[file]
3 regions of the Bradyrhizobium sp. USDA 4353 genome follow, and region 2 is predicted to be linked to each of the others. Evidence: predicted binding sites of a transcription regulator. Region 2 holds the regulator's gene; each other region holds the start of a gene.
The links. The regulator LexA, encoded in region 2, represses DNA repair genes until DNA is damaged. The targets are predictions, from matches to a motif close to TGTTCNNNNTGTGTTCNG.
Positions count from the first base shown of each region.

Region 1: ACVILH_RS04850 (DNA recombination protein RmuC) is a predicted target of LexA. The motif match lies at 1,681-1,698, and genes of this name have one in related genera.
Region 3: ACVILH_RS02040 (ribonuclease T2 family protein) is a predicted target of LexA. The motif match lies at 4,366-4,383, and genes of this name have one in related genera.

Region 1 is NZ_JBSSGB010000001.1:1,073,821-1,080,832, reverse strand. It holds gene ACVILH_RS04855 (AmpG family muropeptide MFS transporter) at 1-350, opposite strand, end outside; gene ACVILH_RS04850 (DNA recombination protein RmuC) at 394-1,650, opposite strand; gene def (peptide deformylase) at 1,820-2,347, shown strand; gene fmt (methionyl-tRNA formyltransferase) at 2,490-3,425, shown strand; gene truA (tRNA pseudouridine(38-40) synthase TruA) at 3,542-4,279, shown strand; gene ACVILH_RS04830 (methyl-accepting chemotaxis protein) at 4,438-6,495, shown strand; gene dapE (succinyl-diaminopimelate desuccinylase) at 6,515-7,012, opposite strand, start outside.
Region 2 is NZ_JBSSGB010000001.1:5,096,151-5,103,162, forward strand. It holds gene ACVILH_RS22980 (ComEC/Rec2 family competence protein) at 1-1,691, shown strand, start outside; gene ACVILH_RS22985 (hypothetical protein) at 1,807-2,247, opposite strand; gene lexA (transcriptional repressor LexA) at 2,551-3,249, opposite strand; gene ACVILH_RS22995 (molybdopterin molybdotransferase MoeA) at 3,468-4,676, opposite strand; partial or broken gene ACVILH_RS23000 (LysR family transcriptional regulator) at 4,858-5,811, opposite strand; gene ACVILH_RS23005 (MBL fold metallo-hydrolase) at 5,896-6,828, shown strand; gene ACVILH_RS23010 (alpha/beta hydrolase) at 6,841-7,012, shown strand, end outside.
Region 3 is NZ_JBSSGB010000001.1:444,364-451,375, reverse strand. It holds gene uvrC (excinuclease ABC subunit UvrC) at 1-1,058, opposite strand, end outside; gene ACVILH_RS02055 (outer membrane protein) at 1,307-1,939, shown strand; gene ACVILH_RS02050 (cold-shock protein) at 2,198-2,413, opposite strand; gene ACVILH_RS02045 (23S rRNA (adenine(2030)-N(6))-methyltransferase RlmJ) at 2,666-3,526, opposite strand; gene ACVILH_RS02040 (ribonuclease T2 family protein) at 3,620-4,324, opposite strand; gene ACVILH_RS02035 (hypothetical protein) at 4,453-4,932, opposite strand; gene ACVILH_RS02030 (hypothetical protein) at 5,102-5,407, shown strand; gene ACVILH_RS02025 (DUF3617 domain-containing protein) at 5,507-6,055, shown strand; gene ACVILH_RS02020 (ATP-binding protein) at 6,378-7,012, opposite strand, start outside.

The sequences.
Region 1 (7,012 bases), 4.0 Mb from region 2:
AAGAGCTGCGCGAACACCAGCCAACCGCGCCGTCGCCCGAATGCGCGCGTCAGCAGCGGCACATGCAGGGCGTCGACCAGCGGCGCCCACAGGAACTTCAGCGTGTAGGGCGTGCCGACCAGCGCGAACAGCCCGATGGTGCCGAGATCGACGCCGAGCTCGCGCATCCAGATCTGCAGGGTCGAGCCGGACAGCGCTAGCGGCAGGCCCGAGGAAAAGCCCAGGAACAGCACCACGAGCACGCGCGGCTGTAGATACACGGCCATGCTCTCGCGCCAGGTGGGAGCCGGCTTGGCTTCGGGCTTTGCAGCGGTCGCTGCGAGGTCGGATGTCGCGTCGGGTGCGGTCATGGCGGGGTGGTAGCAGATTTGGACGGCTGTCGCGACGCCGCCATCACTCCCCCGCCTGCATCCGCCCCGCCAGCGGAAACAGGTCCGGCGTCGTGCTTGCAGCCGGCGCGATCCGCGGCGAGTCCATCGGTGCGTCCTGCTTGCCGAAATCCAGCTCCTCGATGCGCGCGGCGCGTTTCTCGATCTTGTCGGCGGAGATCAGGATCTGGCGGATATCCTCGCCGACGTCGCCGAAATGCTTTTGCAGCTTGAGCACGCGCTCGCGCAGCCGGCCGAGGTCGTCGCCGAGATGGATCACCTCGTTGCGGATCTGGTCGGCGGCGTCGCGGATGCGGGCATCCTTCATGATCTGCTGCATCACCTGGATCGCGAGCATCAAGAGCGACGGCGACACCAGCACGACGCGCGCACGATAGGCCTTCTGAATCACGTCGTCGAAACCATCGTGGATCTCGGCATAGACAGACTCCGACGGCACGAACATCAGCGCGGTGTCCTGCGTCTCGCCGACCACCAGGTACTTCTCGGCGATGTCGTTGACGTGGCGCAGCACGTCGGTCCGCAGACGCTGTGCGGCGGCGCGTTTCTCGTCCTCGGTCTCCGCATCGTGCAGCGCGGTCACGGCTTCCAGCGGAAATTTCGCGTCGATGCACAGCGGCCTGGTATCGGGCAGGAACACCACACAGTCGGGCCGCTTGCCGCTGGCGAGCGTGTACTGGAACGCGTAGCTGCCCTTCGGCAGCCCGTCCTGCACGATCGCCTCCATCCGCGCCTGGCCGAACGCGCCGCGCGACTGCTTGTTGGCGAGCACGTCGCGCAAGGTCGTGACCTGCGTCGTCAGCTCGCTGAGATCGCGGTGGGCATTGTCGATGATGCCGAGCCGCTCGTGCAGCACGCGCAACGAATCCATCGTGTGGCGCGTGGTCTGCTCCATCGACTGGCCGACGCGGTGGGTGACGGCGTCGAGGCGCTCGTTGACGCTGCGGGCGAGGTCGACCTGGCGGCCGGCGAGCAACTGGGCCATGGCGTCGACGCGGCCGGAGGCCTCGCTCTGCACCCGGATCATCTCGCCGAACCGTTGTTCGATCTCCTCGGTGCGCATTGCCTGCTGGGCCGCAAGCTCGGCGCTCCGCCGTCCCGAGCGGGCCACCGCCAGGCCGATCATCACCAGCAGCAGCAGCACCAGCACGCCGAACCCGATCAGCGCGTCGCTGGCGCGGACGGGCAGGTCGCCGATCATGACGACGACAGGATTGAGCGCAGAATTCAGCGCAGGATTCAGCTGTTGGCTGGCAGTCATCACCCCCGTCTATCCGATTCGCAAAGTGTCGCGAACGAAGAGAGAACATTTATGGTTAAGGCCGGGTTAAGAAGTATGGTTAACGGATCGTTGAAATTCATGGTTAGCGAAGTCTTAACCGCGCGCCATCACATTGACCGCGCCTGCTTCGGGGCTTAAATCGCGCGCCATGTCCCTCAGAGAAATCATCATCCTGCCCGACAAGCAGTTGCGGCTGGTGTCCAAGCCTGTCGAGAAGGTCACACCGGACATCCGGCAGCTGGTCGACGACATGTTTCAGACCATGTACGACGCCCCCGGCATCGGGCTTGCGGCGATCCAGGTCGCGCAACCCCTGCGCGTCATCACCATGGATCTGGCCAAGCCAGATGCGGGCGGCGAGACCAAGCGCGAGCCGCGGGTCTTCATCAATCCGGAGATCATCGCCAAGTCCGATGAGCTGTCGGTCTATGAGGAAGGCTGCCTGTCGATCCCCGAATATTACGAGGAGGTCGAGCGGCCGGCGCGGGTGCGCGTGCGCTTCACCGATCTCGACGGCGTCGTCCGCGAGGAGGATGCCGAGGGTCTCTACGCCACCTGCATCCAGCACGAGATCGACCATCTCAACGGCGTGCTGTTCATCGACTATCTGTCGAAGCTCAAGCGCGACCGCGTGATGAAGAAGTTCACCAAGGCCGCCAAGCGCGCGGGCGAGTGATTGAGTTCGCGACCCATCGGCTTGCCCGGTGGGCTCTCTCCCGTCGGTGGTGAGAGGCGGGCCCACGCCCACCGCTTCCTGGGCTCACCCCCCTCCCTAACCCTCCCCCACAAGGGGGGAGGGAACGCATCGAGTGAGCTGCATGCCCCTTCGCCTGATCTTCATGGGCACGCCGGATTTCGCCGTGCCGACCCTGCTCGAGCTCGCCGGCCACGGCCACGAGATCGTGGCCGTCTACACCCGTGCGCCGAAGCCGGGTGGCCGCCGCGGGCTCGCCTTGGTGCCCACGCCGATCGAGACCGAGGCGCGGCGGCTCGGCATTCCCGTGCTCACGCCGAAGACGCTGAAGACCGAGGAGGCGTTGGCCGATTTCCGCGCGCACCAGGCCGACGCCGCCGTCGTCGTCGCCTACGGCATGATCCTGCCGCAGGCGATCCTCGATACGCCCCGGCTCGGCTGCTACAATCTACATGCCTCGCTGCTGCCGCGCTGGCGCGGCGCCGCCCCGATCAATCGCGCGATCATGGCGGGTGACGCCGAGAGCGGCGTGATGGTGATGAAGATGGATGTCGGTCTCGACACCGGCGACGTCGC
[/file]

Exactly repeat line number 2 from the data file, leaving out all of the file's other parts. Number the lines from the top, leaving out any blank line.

The links. The regulator LexA, encoded in region 2, represses DNA repair genes until DNA is damaged. The targets are predictions, from matches to a motif close to TGTTCNNNNTGTGTTCNG.